- John Mauldin thinks a recession is likely coming this year.
- He said he believed the Fed would tighten policy sharply to curb inflation, causing a slowdown.
- He also said that the shares could take a drop of around 40%.
John Mauldin thinks things are going to get tough.
As the Federal Reserve begins to aggressively tighten policy to quell the highest inflation since 1981, the famed economist doesn’t believe the
will be able to compose their politics in a way that does not cause
“Powell and his crew hope to engineer the legendary ‘soft landing,'” Mauldin said in a recent comment. “I really doubt they can do it.”
Recession talk intensified following the rise of the 2-year Treasury yield above the 10-year yield in March. So-called yield curve inversions have preceded every recession since the 1950s.
Some have downplayed the significance of the indicator, saying that many economic fundamentals are still strong and that Treasury yields are currently being manipulated by monetary stimulus.
But for Mauldin, who called the downturns of 2000 and 2008 and has worked in the markets since 1982, there are plenty of signs that this period is no different from past decades.
“We have many indications that a recession is near,” Mauldin said.
One is that the housing market is starting to see a slowdown in activity, according to Peter Boockvar, CIO of Bleakley Advisory Group. Experts like Ian Shepherdson, the founder of Pantheon Macroeconomics, and Solita Marcelli and Jonathan Woloshin, strategists at UBS, have said in recent weeks that they see a decline in activity and the pace of price appreciation as mortgage rates were rising and inflation was cutting budgets.
Second, manufacturing is decelerating, with new orders falling. Morgan Stanley’s chief U.S. equity strategist, Mike Wilson, earlier this month cited poor PMI data as the reason he is bearish on stocks in the months ahead. He said he thinks the S&P 500 could fall as much as 13% before September. However, Wilson did not explicitly call for recession.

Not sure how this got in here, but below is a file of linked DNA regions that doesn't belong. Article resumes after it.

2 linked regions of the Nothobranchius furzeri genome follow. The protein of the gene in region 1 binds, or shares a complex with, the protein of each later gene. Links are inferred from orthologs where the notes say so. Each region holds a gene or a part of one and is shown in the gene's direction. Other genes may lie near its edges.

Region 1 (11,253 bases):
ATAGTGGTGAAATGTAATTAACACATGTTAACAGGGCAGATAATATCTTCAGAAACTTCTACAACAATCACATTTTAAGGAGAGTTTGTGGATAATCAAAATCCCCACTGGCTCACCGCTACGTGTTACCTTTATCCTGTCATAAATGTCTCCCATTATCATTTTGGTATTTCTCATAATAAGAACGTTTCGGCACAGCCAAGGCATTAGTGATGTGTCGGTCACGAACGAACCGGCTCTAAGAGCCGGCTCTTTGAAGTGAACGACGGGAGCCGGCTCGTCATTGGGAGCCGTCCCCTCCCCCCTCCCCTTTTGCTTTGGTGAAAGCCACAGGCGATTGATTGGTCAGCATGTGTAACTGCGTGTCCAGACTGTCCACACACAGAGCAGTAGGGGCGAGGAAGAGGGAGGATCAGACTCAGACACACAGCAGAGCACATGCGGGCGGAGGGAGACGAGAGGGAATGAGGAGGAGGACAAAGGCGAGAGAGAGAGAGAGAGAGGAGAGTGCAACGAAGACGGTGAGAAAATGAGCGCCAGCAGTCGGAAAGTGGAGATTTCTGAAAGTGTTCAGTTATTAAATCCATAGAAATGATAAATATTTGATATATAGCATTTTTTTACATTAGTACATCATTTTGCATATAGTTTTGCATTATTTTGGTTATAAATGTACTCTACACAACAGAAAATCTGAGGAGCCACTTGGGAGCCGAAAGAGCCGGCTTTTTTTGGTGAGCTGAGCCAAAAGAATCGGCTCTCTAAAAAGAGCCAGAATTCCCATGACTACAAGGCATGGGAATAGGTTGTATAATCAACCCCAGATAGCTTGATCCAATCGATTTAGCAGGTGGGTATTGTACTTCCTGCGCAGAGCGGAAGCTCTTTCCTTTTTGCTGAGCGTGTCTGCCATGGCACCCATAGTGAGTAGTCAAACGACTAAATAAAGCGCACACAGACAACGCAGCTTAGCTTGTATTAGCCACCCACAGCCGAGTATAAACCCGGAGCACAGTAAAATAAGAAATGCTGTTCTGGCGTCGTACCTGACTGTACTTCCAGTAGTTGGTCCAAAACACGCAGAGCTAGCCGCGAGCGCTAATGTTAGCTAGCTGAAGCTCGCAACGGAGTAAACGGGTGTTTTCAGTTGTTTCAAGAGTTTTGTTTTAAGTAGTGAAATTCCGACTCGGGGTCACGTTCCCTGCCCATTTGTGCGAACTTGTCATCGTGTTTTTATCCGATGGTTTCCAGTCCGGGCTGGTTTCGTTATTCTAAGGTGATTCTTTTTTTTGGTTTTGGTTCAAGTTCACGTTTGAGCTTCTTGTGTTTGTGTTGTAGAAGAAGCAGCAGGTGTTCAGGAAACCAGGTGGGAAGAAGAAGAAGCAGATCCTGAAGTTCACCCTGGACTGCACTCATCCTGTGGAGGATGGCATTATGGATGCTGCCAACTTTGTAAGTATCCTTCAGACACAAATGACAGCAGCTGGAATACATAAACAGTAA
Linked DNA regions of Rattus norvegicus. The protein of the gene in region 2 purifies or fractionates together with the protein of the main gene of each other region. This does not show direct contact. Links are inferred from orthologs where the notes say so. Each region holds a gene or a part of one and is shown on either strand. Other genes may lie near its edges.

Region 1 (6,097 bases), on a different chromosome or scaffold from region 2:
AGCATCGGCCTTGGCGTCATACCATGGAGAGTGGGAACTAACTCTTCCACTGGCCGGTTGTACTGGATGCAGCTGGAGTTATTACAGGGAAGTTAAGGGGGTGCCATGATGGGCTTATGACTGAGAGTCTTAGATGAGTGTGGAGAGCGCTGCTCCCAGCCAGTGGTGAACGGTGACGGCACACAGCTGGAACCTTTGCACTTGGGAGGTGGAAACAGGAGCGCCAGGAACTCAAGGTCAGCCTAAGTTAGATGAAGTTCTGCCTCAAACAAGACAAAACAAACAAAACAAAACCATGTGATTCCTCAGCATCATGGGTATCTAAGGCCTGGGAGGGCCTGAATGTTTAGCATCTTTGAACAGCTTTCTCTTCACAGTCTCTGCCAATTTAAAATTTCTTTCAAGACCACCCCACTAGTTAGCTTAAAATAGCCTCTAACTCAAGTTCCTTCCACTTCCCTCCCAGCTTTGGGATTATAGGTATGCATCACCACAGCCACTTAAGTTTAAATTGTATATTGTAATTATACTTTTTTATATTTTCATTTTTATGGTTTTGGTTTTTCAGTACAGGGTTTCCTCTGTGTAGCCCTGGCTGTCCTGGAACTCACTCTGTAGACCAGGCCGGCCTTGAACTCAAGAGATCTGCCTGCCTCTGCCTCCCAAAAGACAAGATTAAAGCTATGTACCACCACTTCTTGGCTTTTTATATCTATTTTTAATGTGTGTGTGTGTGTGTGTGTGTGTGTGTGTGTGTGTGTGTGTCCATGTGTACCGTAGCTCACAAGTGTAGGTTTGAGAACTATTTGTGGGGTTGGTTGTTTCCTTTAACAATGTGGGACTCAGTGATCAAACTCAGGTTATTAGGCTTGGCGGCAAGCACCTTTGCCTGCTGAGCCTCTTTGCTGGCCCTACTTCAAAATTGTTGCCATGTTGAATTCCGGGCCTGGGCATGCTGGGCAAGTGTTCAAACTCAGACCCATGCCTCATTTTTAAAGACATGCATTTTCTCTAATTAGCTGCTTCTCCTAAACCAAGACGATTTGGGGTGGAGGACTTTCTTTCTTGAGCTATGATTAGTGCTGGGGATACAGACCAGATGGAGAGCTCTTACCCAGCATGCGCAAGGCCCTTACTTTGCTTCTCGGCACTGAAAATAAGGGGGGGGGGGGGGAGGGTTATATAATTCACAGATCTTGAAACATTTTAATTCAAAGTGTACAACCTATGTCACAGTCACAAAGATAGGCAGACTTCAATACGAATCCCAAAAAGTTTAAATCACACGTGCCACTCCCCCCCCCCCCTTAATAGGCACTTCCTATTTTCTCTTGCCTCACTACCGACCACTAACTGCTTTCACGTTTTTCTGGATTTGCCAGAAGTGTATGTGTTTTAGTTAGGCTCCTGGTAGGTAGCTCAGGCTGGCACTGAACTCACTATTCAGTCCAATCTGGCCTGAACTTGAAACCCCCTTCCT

As a result, the shipping industry is also reporting a slowdown, Mauldin said, citing the perspective of FreightWaves CEO Craig Fuller.
Given the political pressure surrounding inflation, Mauldin told Insider on Friday that the Fed may institute rate hikes of 50 basis points beyond the next two meetings and will continue to hike until inflation begins to decline.
He said he believed a recession would likely occur in the third or fourth quarter of this year.
As for what a recession would mean for stocks, Mauldin said he wouldn’t be surprised to see the S&P 500 fall somewhere in the 40% range because the average
corresponding to periods of recession is about 43%. He said, however, that it was difficult to predict the extent of the market’s decline given the high weighting of the largest stocks in the index.
Mauldin’s views in context
Mauldin’s call for a recession in the second half of 2022 long predates the consensus on Wall Street right now.
In early April, Deutsche Bank economists Matthew Luzzetti, David Folkerts-Landau and Peter Hooper became the first on Wall Street to make a specific call for recession, saying they believed it would come around the end of 2023. They said a 20% bear market would likely precede it.
Credit Suisse‘s Jonathan Golub also told Insider this week that he believes a recession will occur in early 2024, roughly six months before or after. The economy and stocks are likely doing well for most of 2022, however, Golub said.
“If you look at the short end of the yield curve, the 3-month to 10-year yield curve, it’s over 2%. These are numbers that are just totally inconsistent with a recession,” he said. Golub.
He also cited strong consumer spending and savings, and an economist’s consensus GDP forecast of 3.3% for 2022. Golub’s S&P 500 price target for 2022 is 5,200, the one of the most optimistic among Wall Street strategists.
Goldman Sachs puts the chance of a general recession at 38% and has recently become more bearish on stocks and economic growth in the months ahead. But the bank’s chief U.S. equity strategist, David Kostin, has a price target of 4,700 on the S&P 500 for 2022. It currently sits at 4,392.
Former Fed adviser Danielle DiMartino-Booth told Insider in March that the Fed would raise rates “until something snaps.”
The economy looks relatively strong by employment standards—only 3.6% of Americans are unemployed and the US economy has had two strong jobs reports in a row .
But with inflation at its highest level in 41 years, the Fed is likely to tighten policy significantly. In such an unprecedented environment for most investors, markets could behave in unprecedented ways.